We planned on doing all leading in blocks. Of the nine pitches we had to climb that day, I would lead the first three into the Stovelegs, Oyvind would get us up to Dolt Tower, and Mike would lead the last three up to El Cap Tower. Leading in blocks minimizes change over time at belays and, in my opinion, it is mentally easier to only have to be on the sharp end for one period in the day.
I led up above Sickle and was only about half way up when Hans and Alex passed us on a training run. They were out of sight in no time. I continued to make my way up. At one point I thought I would try and skip the large pendulum into the Stoveleg Crack by breaking away right on some face moves. The topo showed this variation with four bolts and marked it 10d or 5.9 A0 (meaning I could just pull on the bolts to make it 5.9). I left the main crack and turned the corner onto the face. Not seeing any bolts, I fished in a very shallow C3, clipped it for psychological protection and continue up. After about 10 feet of climbing I spotted the first and only bolt between me and the next crack system...another 15 feet away. The next couple of moves were harder than 5.9 and I decide to back off, not wanting to put myself at risk of a major whipper. I started the tenuous process of downclimbing on small edges andeventually reached my last C3. I grabbed it, forgetting how crappy of a placement it had been, and it ripped out. Before I knew what was happening, I was falling. I fell past my last good piece, whipped around the corner, and smacked my bum against the rock. Not a huge fall, but there must have been a lot of slack in the line because I wound up about 15 feet below the piece that caught me. I was fine, although I would grow a bruise on my rear end that didn’t go away for a month.
The long pendulum into the Stovelegs seemed like a lot better option now. After I got us safely into the Stovelegs, Oyvind took over and rocketed up to Dolt Tower. Once the 5.8 sections gave way to 5.10 climbing he started aiding, but he was moving about as fast as I can free climb. Mike took over at Dolt and did some flawless free climbing up the 5.9 fist sections. Just below El Cap tower he started complaining about terrible pain in his arms.
“How much have you drank today?” I asked.
“Umm...a liter or so...” he replied.
It was now approaching 8pm and we had been in 90-degree, dry wind all day. None of us were drinking as much as we should, but with drinking only one liter, I was impressed that he was still moving! I took over and led the easy 5.7 scramble to El Cap Tower. By the time we ate dinner, arranged our beds, and settled in it was about 11pm. We were 14 pitches up on the Nose.
The next morning we assessed our water situation. We had expected to drink 12 liters the first day, but it appeared that we had gone through less than half that, even after we practically forced water down Mike. Water was no longer going to be an issue.
I took the first block of the day again which included the Texas Flake chimney. The chimney is only 5.8 but is protected by only one bolt in about 50 feet of climbing….and the bolt comes about 20 feet of the way up, making a ledge-fall very possible. To be honest, this was the pitch that I feared most about El Cap. After I climbed the 5.9 sections into the chimney, I stopped and rested. I moved my chalk bag to the front of my harness to hang off my belay loop and proceeded to disarm myself. I left the entire rack sans a single quick draw at the bottom for Oyvind to pick up while cleaning. I wanted to be completely rested before starting up but nerves got the better of me and I spontaneously started up. The first part was a bit of a squeeze – the chimney was a little less than thigh width. Once I reached the bolt it opened up just enough so that my knees could no longer touch the opposing wall, but I couldn’t really get my feet in front of me either. I continued to move up, mostly held to the wall behind me with my shoulders and to the wall in front of me with my hands placed flat against the rock. This was secure, but exhausting. By the time I was three-quarters of the way up I was breathing heavily, my shoulders were aching, and I seriously considered that I might fall. However, thinking about how pissed my soon-to-be wife would be if I broke my leg the week before our wedding gave me the extra motivation to push to the top.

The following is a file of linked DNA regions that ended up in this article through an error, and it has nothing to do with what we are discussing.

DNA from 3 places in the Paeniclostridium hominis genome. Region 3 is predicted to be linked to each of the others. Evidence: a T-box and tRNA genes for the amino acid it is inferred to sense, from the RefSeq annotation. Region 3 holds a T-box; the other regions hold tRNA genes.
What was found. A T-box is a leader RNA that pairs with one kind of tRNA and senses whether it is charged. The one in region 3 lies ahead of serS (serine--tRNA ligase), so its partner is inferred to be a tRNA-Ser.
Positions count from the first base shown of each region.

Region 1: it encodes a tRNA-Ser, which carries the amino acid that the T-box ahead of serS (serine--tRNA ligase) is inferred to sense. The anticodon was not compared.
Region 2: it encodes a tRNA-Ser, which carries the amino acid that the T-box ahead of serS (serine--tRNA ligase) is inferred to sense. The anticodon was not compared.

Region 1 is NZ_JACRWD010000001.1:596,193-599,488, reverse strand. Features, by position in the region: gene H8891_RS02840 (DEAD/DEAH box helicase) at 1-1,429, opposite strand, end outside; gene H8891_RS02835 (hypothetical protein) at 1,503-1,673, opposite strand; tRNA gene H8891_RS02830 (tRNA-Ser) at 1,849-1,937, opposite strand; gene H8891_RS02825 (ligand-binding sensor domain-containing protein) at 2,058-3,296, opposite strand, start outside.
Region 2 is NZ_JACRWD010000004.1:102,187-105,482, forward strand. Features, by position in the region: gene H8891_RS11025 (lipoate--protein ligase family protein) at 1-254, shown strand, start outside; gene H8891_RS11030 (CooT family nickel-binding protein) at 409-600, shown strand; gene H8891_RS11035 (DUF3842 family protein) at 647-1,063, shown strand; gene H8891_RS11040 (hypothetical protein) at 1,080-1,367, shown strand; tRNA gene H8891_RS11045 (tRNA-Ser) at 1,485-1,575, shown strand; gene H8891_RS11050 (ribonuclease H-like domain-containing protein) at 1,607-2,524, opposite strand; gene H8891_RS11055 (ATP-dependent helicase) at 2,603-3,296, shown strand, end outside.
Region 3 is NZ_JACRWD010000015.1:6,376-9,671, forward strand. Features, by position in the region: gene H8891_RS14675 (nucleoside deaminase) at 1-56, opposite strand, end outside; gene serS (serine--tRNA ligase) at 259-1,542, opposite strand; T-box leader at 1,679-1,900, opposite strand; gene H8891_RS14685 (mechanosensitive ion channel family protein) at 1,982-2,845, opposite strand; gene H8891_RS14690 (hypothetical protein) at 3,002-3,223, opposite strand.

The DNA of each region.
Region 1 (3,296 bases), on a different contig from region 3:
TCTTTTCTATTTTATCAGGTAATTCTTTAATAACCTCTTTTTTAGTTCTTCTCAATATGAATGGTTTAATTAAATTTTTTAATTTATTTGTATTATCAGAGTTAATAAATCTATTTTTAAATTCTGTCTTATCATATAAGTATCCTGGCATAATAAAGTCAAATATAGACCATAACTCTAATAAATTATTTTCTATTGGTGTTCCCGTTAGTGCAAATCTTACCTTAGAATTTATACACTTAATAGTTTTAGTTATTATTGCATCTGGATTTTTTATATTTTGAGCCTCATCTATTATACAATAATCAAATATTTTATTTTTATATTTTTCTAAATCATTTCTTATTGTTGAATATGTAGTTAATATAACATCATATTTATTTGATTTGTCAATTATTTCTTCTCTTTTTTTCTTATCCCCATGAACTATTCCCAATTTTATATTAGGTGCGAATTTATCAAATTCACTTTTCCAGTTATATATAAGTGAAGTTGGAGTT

Another pitch to the top of boot flake was uneventful. But now it was time for the King Swing – a 100 foot pendulum across the rock to gain the next crack system. Oyvind lowered me and I traveled an entire pitch in the wrong direction until I decided it was enough. I started swinging to and fro. After a couple swings I thought I had enough momentum so I gunned it and sprinted as hard as I could across the rock aiming for a huge arête. But the rock formed a little valley beneath Boot Flake and I was having a hard time negotiating it while keeping my momentum. Do I jump across? Do I stay close to the rock so that I can continue running? The first couple attempts were pitiful and I was nowhere close to grabbing the arête and pulling over it. I took a breather and tried again. This time I sprinted even harder and lunged across the valley, but still came up short. On my swing back, I lunged over the valley too early and didn’t clear it. Instead, I slammed hard against the rock with near-ankle spraining speed. I didn’t want to make that mistake again. On my third attempt I sprinted with all my might, grunted, lunged, and just as I sputtered to a crawl I pushed off the rock one last time and latched onto a miniature edge on the arête. After repositioning my feet, I was able to do a hero-heel hook around the arête and then groped around for the best sloper I could get my hand on. I was barely able to pull myself around the corner to Eagle ledge. Success! But I was quickly brought back to mortal status when I kept slipping on a slick 5.8 lieback and I had to french free through the moves. A couple more free and aid moves later I was even with the pendulum and called “off belay”. After the King Swing, Mike took over and did some amazing 5.10 free climbing, styling his way up the rock. Of course we gave the only pitch on the Nose that requires a trad anchor to the sport climber, but he didn’t complain. We were now into the Grey bands, a dark streak of rough featured rock across the face of El Cap.